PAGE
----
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Toronto Star, June 11, 1978.

BMV owner Patrick Hempelmann was equally frustrated by his dealings with Racz. “We’d set up a meeting, come to a verbal agreement, and then she’d find some reason to pull out,” he told the Globe and Mail. When he purchased the building from her estate in September 2005, he found its interior resembled a horror-movie set. Liquor bottles still lined the bar and tables were set for dining. Pots were left on the stove and dishwashers were filled with plates. Grand pianos and raccoon corpses had rotted. The bakery was buried in four feet of water. It took three months, a crew of workers wearing ventilation masks, and 40 large dumpsters to clean the place out. Despite the decay, Hempelmann was relieved when the building was found to be structurally sound. A year after he bought it, book browsers filed in to spend hours looking for finds.

In some respects, the long decay of the Hungarian Castle mirrored the demise of the Hungarian community along Bloor West. Where it was once, as writer John Lorinc once termed it, “a veritable Budapest of eateries,” only the Country Style in the heart of the strip and the Coffee Mill in Yorkville survive. Perhaps the medieval warriors who graced the building’s exterior were fighting as best they could until they had to give in to the changing landscape.

Additional material from the February 27, 2003 edition of Eye Weekly, the August 28, 2004 and December 10, 2005 editions of the Globe and Mail, and the September 30, 1972 and June 11, 2006 editions of the Toronto Star. Since this article was originally published, the Coffee Mill closed in 2014.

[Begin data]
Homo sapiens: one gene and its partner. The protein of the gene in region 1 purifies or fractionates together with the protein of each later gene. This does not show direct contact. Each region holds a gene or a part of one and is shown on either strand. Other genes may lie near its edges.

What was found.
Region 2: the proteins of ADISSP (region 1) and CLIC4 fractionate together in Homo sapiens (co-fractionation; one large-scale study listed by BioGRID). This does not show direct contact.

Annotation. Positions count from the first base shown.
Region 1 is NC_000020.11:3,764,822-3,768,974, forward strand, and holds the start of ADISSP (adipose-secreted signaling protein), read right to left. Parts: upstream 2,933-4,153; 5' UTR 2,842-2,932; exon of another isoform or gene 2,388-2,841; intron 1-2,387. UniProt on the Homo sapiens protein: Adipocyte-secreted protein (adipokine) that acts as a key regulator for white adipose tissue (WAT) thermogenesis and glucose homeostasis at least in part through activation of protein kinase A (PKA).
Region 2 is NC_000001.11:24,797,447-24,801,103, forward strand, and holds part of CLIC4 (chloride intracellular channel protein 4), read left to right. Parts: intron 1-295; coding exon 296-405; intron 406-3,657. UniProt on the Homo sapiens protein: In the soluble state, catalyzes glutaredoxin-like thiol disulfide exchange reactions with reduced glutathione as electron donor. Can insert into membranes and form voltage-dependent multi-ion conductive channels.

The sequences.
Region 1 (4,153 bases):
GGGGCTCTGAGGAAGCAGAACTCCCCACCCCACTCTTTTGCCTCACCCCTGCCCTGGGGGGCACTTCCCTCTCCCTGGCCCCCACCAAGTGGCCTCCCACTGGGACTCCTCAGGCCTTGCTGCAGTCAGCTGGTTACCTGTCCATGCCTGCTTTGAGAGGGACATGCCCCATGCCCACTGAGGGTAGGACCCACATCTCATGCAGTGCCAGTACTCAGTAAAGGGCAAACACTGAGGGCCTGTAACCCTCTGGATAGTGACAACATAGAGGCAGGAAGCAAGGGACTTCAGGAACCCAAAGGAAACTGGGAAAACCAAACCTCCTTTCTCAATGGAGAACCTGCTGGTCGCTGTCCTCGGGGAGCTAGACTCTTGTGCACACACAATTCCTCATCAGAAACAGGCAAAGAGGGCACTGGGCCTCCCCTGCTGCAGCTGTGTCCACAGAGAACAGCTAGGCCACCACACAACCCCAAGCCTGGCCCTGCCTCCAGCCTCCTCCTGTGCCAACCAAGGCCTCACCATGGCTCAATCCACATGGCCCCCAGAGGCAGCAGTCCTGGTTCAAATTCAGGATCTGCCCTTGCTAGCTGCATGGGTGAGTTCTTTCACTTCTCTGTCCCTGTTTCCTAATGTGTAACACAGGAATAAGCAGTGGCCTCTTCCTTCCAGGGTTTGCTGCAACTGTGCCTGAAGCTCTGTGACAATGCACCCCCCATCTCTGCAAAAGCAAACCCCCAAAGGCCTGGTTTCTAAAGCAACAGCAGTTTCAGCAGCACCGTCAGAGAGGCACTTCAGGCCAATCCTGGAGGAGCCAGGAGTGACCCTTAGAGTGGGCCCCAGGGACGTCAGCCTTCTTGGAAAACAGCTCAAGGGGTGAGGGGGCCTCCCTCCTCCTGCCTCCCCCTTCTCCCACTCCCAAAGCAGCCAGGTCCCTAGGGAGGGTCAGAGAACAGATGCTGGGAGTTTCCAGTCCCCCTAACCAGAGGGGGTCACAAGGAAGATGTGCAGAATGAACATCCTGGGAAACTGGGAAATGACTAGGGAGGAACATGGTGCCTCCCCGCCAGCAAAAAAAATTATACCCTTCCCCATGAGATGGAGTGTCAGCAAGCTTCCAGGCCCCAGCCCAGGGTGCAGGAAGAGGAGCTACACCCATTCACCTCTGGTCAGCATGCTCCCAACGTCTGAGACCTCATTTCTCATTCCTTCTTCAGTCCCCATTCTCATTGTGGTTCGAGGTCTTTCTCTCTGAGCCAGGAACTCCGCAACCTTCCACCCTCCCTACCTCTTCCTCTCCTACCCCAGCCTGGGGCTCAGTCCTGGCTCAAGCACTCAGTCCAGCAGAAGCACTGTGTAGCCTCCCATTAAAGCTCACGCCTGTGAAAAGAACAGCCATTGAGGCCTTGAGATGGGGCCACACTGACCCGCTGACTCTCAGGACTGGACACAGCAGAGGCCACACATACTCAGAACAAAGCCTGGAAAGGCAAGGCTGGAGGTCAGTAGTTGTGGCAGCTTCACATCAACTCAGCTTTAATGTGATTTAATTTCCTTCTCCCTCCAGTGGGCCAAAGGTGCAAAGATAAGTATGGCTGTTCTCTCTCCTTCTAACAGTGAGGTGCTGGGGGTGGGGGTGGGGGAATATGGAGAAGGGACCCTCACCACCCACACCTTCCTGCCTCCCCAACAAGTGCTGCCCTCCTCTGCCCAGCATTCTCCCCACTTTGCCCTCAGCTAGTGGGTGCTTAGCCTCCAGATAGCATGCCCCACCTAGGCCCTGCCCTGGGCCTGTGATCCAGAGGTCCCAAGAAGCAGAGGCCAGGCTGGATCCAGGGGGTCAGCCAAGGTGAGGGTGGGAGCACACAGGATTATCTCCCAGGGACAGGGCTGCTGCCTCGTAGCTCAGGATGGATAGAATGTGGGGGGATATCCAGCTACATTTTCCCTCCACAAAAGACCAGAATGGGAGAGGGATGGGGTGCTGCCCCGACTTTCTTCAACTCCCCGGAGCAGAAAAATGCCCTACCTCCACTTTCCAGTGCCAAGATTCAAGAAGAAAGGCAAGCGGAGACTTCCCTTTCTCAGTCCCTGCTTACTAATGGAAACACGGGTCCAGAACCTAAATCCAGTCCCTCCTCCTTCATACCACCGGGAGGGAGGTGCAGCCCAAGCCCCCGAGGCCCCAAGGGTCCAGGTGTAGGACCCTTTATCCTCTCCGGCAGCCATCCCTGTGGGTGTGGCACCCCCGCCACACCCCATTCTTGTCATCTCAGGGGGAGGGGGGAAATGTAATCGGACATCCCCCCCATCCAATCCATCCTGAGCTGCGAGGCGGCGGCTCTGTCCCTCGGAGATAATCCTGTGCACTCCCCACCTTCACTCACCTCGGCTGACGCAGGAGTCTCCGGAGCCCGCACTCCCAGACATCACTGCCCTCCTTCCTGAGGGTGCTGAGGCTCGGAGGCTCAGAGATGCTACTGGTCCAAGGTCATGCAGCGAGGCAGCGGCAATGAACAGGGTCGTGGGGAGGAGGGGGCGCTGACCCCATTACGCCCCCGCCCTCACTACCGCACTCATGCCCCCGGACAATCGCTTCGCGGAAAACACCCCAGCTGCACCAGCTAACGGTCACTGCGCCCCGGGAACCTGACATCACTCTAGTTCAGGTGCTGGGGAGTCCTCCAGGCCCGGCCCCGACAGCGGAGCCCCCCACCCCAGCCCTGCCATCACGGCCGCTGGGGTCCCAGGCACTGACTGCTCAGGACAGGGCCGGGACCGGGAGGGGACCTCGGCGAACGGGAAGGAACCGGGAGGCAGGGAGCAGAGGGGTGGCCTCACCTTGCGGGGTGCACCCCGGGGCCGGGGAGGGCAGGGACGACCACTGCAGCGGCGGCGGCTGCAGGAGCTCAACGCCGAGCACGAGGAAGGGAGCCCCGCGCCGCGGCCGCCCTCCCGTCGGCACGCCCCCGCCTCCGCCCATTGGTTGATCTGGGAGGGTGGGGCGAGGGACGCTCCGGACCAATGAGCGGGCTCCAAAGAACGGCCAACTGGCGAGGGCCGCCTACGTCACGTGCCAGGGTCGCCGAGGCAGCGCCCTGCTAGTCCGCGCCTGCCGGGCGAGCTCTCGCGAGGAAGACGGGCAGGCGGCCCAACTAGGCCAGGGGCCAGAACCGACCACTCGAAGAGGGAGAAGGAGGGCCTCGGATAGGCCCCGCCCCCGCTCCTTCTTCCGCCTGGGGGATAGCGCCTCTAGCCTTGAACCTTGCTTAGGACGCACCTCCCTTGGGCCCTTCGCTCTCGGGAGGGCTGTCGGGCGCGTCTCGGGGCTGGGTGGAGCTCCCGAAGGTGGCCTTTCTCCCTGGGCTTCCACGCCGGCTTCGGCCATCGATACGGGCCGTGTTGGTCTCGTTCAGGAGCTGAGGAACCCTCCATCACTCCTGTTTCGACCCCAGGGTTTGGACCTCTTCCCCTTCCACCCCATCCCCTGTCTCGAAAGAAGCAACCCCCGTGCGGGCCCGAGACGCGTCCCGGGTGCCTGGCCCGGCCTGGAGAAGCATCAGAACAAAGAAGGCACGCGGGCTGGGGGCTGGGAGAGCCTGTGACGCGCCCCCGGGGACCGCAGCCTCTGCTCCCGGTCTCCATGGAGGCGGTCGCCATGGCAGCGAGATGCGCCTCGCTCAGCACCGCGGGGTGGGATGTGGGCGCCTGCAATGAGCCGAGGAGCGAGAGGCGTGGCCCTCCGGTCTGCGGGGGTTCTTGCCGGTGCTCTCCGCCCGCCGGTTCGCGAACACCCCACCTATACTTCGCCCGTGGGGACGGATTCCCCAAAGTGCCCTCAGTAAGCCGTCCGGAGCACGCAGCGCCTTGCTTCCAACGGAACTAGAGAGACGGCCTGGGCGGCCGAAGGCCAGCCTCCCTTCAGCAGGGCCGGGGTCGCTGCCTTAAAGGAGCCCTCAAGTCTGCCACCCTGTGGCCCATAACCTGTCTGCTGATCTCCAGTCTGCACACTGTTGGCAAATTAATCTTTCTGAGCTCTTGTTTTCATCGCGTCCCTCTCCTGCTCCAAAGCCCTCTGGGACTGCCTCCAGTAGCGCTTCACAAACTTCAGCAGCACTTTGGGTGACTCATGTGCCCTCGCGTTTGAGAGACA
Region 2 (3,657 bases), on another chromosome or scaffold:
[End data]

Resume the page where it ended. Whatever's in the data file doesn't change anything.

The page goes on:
ADDITIONAL MATERIAL

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Mary Walpole advertorial, Globe and Mail, November 25, 1972.

 

 

 

Vintage Toronto Ads: The 1999 Toronto Fringe Festival

Originally published on Torontoist on June 30, 2015.

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eye, June 17, 1999.

Three months before the 1999 Toronto Fringe Festival opened, new artistic director Chuck McEwen received an unpleasant surprise: a call from the owner of the building where the festival’s offices were located indicating the summer event had to find a new home. “That was an unexpected and high-pressure situation,” McEwen told the Star. “We had such a small amount of time to actually find a space and then move. And it’s difficult finding office space in the Annex area that fits our current budget. So it was tense.”

Quarters were found at Bloor and Spadina, and the festival rolled on. Over 11 days, 93 shows were presented. The best known, The Drowsy Chaperone, was promoted as coming from “the co-creators of Honest Ed! The Bargain Musical.” Having evolved from a stag party, the show earned kudos during its run at the George Ignatieff Theatre. “You’ll laugh, you’ll cry,” noted Now reviewer Glenn Sumi. “Well, OK, you won’t cry. But you won’t want to leave either.” The Star’s Robert Crew accurately predicted that, with a little reworking, “the potential is enormous and it will be back.” The show eventually won five Tonys for its Broadway run in 2006-2007.

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1999 Toronto Fringe Festival program.

At least one other show had an extended afterlife. Chris Earle’s one-man show Radio: 30, about an ad voice-over artist, received universal praise. “Radio: 30 questions our gullibility and willingness to believe what we hear,” eye’s Kamal al-Solaylee wrote, “or at least what we want to hear. It constructs parallels between acting and advertising…with humour and brutal honesty.” The show returned for the festival’s 25th anniversary in 2013.